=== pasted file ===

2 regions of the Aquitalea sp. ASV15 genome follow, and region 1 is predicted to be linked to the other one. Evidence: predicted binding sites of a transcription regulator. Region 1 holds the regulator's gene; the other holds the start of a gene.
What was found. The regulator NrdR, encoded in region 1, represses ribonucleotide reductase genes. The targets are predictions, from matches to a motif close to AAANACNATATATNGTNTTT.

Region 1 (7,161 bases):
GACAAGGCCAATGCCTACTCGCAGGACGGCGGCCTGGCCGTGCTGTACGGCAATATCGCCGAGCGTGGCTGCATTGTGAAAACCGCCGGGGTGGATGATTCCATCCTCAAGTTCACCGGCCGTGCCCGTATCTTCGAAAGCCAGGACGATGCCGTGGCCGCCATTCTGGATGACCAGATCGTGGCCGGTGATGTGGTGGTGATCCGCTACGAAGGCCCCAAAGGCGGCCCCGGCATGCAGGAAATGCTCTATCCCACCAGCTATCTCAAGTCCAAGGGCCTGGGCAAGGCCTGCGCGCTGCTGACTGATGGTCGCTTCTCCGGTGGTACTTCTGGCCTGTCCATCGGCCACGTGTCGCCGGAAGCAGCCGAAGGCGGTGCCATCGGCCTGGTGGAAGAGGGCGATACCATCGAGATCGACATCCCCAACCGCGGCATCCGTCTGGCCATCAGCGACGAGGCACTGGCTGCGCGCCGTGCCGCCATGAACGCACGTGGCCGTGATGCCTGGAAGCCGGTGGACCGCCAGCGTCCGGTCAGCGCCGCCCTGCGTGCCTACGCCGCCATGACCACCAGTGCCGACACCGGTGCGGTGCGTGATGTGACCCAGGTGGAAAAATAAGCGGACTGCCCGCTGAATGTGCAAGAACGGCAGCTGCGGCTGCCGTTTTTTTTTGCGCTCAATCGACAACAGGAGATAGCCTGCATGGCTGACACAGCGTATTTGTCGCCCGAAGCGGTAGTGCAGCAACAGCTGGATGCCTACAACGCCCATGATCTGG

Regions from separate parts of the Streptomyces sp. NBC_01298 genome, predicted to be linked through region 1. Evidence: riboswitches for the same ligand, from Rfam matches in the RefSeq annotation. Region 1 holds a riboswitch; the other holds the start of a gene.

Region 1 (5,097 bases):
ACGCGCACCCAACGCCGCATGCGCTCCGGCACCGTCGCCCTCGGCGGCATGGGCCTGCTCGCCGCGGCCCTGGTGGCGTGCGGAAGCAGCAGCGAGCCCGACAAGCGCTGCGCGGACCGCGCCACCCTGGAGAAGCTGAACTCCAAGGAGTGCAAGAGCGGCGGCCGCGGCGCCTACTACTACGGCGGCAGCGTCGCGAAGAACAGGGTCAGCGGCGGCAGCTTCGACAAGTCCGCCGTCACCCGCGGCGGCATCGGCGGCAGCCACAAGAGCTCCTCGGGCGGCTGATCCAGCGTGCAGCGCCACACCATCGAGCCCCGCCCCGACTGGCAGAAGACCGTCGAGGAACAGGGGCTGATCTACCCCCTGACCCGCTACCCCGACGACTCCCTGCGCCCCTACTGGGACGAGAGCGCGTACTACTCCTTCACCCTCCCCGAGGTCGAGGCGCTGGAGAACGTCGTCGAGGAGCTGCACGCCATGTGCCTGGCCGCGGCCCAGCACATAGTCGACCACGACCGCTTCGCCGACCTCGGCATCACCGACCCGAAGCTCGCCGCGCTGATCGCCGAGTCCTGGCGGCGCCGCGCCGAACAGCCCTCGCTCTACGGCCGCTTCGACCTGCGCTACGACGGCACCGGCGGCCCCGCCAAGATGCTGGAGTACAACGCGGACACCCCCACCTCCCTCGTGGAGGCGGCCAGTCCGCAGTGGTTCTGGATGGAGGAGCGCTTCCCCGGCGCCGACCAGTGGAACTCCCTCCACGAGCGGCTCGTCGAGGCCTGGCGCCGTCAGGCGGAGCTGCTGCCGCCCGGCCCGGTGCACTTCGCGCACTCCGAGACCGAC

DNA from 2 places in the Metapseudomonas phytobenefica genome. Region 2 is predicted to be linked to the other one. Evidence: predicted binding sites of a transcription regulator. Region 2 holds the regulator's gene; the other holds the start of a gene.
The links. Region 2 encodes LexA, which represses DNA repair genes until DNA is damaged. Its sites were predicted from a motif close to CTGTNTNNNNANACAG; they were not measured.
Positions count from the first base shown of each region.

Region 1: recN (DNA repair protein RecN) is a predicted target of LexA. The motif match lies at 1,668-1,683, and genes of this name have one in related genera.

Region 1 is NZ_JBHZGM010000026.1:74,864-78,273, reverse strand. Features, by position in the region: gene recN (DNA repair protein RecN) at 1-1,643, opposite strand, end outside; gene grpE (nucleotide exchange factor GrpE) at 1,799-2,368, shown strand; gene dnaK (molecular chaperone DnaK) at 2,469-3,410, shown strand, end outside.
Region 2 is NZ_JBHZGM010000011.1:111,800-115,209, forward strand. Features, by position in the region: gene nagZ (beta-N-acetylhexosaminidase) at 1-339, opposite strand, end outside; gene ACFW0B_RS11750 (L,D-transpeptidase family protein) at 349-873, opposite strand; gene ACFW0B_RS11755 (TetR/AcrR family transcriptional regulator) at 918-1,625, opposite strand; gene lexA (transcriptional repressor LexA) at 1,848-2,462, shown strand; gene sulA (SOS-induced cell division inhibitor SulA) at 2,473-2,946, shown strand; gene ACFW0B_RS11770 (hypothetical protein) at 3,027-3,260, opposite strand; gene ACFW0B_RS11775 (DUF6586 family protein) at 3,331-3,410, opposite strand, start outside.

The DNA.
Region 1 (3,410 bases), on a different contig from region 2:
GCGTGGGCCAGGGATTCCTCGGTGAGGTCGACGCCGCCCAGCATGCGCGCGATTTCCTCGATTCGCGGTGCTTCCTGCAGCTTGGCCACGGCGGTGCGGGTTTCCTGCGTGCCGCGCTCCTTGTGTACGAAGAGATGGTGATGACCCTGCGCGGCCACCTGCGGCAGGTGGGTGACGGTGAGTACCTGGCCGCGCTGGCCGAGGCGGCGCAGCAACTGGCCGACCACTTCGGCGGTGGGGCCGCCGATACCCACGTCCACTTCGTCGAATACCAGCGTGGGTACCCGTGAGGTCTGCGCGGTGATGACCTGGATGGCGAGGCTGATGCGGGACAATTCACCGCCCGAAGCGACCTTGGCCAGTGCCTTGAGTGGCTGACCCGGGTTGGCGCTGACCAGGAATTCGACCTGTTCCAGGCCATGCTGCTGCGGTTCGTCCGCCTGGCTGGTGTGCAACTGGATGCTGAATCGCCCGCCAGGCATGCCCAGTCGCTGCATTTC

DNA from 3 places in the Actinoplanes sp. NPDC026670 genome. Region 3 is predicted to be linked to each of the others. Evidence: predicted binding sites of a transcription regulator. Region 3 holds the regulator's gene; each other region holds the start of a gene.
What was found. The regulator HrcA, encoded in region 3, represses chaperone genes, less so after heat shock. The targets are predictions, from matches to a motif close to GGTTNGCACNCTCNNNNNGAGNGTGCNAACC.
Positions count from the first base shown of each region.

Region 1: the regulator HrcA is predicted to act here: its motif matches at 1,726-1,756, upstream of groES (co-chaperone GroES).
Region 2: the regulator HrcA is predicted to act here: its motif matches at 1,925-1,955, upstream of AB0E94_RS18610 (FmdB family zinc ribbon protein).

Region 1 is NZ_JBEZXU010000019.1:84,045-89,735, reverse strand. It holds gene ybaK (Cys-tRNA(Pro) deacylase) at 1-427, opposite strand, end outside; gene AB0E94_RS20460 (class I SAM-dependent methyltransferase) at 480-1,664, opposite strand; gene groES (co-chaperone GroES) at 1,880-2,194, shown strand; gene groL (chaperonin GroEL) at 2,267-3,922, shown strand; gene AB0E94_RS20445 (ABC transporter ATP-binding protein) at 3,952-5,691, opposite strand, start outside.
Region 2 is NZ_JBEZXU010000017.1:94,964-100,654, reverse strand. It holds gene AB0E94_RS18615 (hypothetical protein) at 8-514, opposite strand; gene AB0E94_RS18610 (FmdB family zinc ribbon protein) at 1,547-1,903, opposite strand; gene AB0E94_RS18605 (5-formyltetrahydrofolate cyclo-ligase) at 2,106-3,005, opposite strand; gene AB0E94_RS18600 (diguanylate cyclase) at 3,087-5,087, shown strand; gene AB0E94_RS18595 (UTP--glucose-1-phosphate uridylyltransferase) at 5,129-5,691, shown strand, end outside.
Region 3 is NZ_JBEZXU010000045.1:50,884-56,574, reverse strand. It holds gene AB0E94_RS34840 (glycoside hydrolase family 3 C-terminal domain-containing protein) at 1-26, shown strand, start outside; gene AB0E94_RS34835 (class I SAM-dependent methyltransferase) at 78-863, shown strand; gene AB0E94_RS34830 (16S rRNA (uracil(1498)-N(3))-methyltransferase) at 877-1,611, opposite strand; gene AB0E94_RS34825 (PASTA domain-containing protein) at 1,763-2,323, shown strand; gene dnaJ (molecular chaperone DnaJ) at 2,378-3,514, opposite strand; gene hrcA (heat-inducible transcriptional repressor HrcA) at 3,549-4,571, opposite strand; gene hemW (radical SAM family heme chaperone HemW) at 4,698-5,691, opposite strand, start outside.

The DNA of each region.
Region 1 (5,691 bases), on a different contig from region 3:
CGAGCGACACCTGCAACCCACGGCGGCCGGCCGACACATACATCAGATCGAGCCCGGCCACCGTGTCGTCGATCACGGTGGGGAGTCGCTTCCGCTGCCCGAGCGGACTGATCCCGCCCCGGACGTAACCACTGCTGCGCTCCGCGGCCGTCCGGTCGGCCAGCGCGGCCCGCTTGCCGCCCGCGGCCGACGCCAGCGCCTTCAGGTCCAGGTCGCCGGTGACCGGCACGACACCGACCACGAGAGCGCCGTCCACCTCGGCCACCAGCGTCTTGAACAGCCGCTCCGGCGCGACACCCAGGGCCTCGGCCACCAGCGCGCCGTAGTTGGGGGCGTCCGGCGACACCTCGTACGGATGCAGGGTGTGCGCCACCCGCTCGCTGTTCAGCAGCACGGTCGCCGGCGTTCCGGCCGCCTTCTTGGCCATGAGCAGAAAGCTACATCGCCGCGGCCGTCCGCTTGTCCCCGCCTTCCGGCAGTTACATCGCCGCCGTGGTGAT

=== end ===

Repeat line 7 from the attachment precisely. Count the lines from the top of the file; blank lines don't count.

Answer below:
ACGCGCACCCAACGCCGCATGCGCTCCGGCACCGTCGCCCTCGGCGGCATGGGCCTGCTCGCCGCGGCCCTGGTGGCGTGCGGAAGCAGCAGCGAGCCCGACAAGCGCTGCGCGGACCGCGCCACCCTGGAGAAGCTGAACTCCAAGGAGTGCAAGAGCGGCGGCCGCGGCGCCTACTACTACGGCGGCAGCGTCGCGAAGAACAGGGTCAGCGGCGGCAGCTTCGACAAGTCCGCCGTCACCCGCGGCGGCATCGGCGGCAGCCACAAGAGCTCCTCGGGCGGCTGATCCAGCGTGCAGCGCCACACCATCGAGCCCCGCCCCGACTGGCAGAAGACCGTCGAGGAACAGGGGCTGATCTACCCCCTGACCCGCTACCCCGACGACTCCCTGCGCCCCTACTGGGACGAGAGCGCGTACTACTCCTTCACCCTCCCCGAGGTCGAGGCGCTGGAGAACGTCGTCGAGGAGCTGCACGCCATGTGCCTGGCCGCGGCCCAGCACATAGTCGACCACGACCGCTTCGCCGACCTCGGCATCACCGACCCGAAGCTCGCCGCGCTGATCGCCGAGTCCTGGCGGCGCCGCGCCGAACAGCCCTCGCTCTACGGCCGCTTCGACCTGCGCTACGACGGCACCGGCGGCCCCGCCAAGATGCTGGAGTACAACGCGGACACCCCCACCTCCCTCGTGGAGGCGGCCAGTCCGCAGTGGTTCTGGATGGAGGAGCGCTTCCCCGGCGCCGACCAGTGGAACTCCCTCCACGAGCGGCTCGTCGAGGCCTGGCGCCGTCAGGCGGAGCTGCTGCCGCCCGGCCCGGTGCACTTCGCGCACTCCGAGACCGAC